Sunday, October 9
KC and the Sunshine Band rose out of the ’70s music scene in Miami, Florida. Creating classic dance grooves including “That’s The Way I Like It,” “Get Down Tonight,” “I’m You’re Boogie Man,” and “Give It Up,” they achieved massive success. U.S. music charts in the mid to late ’70’s were often populated by the band’s hits. When disco/dance music faded and punk music rose in the early ’80s, KC retired for a while until brought back by popular demand in 1991. Palace Theatre. 7:30 p.m. 21 W. Otterman St. (RH)
Dinosaur Jr., an alternative rock band formed in 1984 in Amherst, Massachusetts, play Mr. Smalls. The trio are especially well-known for the talented guitar play of lead guitarist and singer J Mascis. Top songs include “Feel The Pain,” “Over It,” and “Said The People.” Mascis, who founded the group, has always been a member until their disbandment in 1997. In 2005, Mascis and the rest of the original lineup reformed. They’ve released four albums since. Their newest is this year’s Give a Glimpse of What Yer Not with “Tiny” as the lead-off single. When discussing Nirvana’s influences, Dinosaur Jr. are key, right up there with The Pixies. Dinosaur Jr. have a feedback-heavy yet melodic sound, similar to what Nirvana would incorporate into their own sonic landscapes. Nirvana would even tour in support of them. That was 25 years ago, yet Dinosaur Jr. are still going strong and continue to influence up-and-coming rock-‘n’-roll bands. Steve Gunn opens. 8 p.m. 400 Lincoln Ave., Millvale. (RH/CM)
Tuesday, October 11
Talented Texans Lyle Lovett and Robert Earl Keen are in concert together tonight at The Palace Theatre. Singer, songwriter, and guitarist, Lovett crafts colorful songs, which tell compelling tales by fusing together many different musical genres, including country, swing, and jazz. He is also a four-time-Grammy-award winner. Keen similarly blends musical styles while simultaneously weaving stories into his music. Artists such as Joe Ely and the Dixie Chicks have covered his songs. Lovett and Keen have been friends since their college days at Texas A&M University. While there, they co-wrote a song that would later appear on their respective debut albums, though the title of that song would differ slightly. Keen titled it “The Front Porch Song” on 1984’s No Kinda Dancer; Lovett, “This Old Porch” for his 1986, self-titled debut. For their show at the Palace, expect them not only to play acoustic versions of their hits but also to banter as only two good friends can. 8 p.m. 21 W. Otterman St., Greensburg. (RH/CM)
Asheville, North Carolina, has long had a reputation as a laid-back, hippie town, a Californian city which somehow drifted to the beautiful Blue Ridge Mountains. No surprise it produced Papadosio, who play what they call “space rock,” an amalgamation of electronic, jazz, and rock. The quintet is on the rise. This May, the band headlined Red Rocks Amphitheatre near Morrison, Colorado, a performance available via their YouTube channel. They then toured the festival circuit this summer, playing sets at Bonnaroo in Manchester, Tennessee; Electric Forest in Rothbury, Michigan; and more. They’ve been prolific in the studio too, releasing the LP Extras in a Movie in 2015 and the EP Pattern Integrities this year. In between, the group also found time to make a puppet feel good on his birthday. (See the cute music video for “Epiphany.”) Their fall tour includes a stop at Mr. Smalls. Be ready for tight instrumentals and a brilliant light show. Broccoli Samurai opens. 8 p.m. 400 Lincoln Ave., Millvale. (CM)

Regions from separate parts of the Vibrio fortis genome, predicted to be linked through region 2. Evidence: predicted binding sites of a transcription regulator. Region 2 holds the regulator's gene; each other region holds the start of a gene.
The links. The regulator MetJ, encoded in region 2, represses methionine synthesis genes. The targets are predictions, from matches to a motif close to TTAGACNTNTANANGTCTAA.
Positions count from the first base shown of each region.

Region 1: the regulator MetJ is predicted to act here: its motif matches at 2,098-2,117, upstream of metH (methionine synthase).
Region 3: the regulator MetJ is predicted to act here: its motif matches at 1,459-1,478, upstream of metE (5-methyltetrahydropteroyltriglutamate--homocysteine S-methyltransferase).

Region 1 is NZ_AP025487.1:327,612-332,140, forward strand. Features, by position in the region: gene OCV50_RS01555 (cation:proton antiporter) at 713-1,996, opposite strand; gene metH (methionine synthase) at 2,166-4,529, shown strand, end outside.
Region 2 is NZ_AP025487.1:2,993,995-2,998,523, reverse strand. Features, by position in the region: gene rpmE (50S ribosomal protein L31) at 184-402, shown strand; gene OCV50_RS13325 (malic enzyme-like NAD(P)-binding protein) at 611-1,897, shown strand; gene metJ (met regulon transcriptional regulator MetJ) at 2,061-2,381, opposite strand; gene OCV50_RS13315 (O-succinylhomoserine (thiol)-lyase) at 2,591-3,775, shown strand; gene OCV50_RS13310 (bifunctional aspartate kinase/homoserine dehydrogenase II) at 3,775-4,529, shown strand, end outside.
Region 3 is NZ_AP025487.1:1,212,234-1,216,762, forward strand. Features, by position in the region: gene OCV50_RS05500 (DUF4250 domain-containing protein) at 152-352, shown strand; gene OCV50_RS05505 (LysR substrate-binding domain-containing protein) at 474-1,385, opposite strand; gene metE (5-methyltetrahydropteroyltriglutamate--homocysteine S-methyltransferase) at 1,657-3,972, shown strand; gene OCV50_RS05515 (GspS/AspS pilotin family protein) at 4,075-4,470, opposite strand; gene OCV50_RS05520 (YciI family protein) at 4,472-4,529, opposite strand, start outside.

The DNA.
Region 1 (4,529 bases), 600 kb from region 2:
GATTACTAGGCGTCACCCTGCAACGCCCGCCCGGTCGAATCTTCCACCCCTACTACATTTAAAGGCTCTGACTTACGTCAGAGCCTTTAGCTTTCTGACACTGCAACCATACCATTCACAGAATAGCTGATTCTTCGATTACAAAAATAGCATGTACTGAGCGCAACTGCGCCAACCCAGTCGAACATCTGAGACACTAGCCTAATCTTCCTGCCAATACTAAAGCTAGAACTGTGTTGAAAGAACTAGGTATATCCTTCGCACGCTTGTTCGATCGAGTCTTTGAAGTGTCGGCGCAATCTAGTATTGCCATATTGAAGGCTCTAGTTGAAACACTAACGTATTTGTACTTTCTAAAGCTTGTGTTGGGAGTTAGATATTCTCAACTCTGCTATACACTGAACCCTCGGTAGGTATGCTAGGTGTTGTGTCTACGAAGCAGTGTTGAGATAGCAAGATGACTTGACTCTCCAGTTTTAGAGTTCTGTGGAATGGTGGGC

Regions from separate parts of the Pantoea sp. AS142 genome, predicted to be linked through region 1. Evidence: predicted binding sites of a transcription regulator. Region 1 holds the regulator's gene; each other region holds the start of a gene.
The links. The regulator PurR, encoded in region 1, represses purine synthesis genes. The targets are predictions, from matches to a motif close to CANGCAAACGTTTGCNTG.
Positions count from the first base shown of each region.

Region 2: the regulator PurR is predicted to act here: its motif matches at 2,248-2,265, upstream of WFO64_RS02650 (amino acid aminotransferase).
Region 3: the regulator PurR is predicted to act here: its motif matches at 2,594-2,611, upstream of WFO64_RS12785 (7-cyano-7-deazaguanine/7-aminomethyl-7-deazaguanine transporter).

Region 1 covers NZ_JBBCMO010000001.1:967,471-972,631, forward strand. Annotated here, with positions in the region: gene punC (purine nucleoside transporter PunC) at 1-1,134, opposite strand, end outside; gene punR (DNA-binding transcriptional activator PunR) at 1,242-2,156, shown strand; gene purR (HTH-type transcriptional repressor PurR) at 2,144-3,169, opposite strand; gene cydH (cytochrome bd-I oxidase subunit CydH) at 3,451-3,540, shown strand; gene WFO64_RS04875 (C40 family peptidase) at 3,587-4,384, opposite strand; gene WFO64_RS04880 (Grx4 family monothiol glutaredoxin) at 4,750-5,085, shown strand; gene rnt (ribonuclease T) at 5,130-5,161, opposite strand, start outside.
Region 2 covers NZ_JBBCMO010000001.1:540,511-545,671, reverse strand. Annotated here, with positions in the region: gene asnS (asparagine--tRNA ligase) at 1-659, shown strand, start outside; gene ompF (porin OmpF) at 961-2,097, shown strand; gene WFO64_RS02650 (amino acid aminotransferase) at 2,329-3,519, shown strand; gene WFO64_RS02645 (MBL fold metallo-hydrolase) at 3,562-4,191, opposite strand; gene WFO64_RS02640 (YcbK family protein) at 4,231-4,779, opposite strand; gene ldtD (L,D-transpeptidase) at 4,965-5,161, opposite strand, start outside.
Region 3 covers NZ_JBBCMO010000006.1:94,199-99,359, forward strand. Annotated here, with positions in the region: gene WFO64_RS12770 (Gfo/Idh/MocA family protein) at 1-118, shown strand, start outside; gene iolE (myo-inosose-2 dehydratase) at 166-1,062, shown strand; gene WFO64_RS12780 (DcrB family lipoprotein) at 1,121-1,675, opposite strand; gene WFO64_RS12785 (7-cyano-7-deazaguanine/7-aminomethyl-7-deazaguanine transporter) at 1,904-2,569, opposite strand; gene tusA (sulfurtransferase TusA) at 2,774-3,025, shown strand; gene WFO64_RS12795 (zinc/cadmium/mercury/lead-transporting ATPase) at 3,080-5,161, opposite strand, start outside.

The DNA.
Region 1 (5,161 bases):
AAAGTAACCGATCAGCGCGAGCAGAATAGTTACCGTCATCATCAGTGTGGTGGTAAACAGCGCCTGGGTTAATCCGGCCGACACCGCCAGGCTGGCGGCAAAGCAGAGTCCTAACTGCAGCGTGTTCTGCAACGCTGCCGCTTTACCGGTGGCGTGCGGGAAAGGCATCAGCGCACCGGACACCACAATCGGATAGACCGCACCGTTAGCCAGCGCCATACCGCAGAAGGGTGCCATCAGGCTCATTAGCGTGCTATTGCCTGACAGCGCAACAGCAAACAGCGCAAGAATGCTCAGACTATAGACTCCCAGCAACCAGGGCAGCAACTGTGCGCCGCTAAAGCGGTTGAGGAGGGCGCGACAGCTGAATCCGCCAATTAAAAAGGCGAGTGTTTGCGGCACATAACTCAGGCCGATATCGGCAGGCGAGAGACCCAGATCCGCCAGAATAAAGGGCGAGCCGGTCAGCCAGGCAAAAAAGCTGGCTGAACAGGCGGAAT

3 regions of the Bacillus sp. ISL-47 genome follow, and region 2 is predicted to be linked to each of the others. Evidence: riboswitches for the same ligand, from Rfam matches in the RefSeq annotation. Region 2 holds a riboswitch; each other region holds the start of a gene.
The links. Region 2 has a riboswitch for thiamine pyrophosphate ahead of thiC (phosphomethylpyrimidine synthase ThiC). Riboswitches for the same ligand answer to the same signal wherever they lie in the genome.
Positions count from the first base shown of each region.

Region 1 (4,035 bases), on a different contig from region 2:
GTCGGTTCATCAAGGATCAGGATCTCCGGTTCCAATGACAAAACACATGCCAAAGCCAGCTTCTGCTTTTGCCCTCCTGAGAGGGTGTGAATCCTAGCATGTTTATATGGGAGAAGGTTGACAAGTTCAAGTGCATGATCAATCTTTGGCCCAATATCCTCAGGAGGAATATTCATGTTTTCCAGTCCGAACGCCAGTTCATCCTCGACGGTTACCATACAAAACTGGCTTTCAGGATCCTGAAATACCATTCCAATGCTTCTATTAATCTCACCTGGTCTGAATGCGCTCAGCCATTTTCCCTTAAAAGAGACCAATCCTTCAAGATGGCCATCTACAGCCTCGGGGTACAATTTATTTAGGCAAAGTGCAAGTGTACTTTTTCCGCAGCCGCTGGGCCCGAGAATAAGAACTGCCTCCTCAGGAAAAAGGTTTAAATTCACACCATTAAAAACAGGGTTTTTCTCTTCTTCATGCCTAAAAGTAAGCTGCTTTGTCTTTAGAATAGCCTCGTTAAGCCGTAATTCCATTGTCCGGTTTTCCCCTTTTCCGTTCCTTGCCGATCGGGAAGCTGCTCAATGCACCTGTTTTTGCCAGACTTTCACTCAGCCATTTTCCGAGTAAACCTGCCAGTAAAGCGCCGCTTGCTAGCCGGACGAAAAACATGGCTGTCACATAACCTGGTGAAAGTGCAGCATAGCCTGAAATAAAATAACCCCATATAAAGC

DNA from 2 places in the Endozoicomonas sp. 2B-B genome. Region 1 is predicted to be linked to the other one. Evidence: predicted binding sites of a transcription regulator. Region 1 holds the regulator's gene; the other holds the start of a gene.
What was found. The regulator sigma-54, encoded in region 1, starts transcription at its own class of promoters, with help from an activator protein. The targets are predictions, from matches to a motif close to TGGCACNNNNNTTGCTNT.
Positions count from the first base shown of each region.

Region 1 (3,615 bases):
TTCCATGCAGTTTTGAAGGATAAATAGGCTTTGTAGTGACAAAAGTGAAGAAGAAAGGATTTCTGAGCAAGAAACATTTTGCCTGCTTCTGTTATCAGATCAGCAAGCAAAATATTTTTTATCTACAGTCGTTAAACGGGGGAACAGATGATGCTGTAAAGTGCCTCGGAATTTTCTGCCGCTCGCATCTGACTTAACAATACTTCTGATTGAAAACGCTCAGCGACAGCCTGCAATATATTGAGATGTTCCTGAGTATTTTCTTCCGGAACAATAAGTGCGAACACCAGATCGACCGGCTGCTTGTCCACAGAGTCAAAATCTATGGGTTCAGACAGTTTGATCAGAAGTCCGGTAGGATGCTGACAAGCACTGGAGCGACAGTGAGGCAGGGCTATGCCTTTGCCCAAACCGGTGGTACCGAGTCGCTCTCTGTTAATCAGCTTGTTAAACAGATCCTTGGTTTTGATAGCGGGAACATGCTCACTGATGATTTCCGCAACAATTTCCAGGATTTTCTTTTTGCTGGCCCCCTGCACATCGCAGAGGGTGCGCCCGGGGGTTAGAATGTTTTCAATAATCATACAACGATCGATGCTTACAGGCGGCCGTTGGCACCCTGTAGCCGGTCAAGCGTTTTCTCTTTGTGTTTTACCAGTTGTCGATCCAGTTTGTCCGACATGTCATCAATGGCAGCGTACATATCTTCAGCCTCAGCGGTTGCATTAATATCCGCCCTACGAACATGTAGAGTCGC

Wednesday, October 12
Switchfoot, an alternative rock quintet from San Diego, California, digs deep when searching for lyrical and sonic inspiration. 2009’s Hello Hurricane and 2011’s Vice Verses are albums about, respectively, Katrina and San Diego’s homeless youth. Their newest, this year’s Where the Light Shines Through, responds to the terrorist attacks in Paris and San Bernardino as well as the national election and Isis. It’s a response of hope, however. 10 albums into their career, and Switchfoot’s optimism is unwavering. They are on the Looking for America Tour with Relient K, a punk rock band from Canton, Ohio. Relient K achieved mainstream success when their 2004 album, Mmhmm, debuted at No. 15 on the Billboard 200 chart. It included the single “Be My Escape.” In 2014, the band celebrated the 10th anniversary of that album, a celebration that included a sold-out show at the late Altar Bar. This year, Air for Free, featuring the single “Bummin,’” was released. Both bands headline Stage AE this month. Doors open at 6 p.m. 400 North Shore Dr., North Shore. (CM)